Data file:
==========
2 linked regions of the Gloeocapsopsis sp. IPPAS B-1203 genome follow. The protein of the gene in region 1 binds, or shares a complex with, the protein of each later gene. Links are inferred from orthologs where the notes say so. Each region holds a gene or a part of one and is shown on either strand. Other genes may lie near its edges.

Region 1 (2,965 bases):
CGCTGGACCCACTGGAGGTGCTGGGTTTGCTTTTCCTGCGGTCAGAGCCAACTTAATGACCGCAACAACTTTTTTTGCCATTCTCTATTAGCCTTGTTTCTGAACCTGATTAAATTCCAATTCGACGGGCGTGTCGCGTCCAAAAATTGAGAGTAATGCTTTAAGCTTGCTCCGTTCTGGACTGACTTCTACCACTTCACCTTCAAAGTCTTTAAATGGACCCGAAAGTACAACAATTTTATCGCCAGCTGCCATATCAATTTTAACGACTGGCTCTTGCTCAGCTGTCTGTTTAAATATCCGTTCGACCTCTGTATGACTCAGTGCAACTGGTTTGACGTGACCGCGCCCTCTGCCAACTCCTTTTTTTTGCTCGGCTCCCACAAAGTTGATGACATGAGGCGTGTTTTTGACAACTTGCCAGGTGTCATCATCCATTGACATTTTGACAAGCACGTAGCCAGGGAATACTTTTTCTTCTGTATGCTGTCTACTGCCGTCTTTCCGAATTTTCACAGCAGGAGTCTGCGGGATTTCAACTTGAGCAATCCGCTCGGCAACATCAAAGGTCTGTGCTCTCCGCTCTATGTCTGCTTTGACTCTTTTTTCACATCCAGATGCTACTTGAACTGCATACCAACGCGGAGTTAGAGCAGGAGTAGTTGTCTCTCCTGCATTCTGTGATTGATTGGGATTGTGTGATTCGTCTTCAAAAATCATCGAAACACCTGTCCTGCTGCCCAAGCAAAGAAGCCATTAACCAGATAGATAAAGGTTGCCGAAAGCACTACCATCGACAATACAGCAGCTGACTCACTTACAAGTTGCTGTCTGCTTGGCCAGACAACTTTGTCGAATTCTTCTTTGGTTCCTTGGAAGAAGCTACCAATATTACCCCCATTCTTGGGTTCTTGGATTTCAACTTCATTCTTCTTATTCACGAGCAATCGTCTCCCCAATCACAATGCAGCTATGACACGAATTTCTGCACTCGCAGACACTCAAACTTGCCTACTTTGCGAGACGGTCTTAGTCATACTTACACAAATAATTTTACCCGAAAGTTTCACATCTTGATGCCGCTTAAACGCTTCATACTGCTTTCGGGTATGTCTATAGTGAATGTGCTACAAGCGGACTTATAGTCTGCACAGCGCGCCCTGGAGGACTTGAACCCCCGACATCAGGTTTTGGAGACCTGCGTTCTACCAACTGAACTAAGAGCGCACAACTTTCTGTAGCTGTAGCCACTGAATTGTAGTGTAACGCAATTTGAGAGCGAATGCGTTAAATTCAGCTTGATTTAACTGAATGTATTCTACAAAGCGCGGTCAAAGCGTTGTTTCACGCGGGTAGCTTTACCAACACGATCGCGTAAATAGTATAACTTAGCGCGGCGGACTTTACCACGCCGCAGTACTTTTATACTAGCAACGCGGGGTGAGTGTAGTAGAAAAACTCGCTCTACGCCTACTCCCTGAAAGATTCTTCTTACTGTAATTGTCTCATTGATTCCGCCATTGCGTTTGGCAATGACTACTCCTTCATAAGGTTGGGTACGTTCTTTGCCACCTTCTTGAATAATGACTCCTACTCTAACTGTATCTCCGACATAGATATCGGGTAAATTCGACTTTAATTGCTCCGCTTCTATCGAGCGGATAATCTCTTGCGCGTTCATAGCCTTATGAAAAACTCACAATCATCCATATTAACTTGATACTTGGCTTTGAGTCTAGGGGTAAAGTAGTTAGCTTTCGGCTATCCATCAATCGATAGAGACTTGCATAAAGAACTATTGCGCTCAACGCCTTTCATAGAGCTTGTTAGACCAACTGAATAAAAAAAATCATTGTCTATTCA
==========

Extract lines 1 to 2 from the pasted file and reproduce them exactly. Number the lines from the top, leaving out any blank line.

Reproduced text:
2 linked regions of the Gloeocapsopsis sp. IPPAS B-1203 genome follow. The protein of the gene in region 1 binds, or shares a complex with, the protein of each later gene. Links are inferred from orthologs where the notes say so. Each region holds a gene or a part of one and is shown on either strand. Other genes may lie near its edges.

Region 1 (2,965 bases):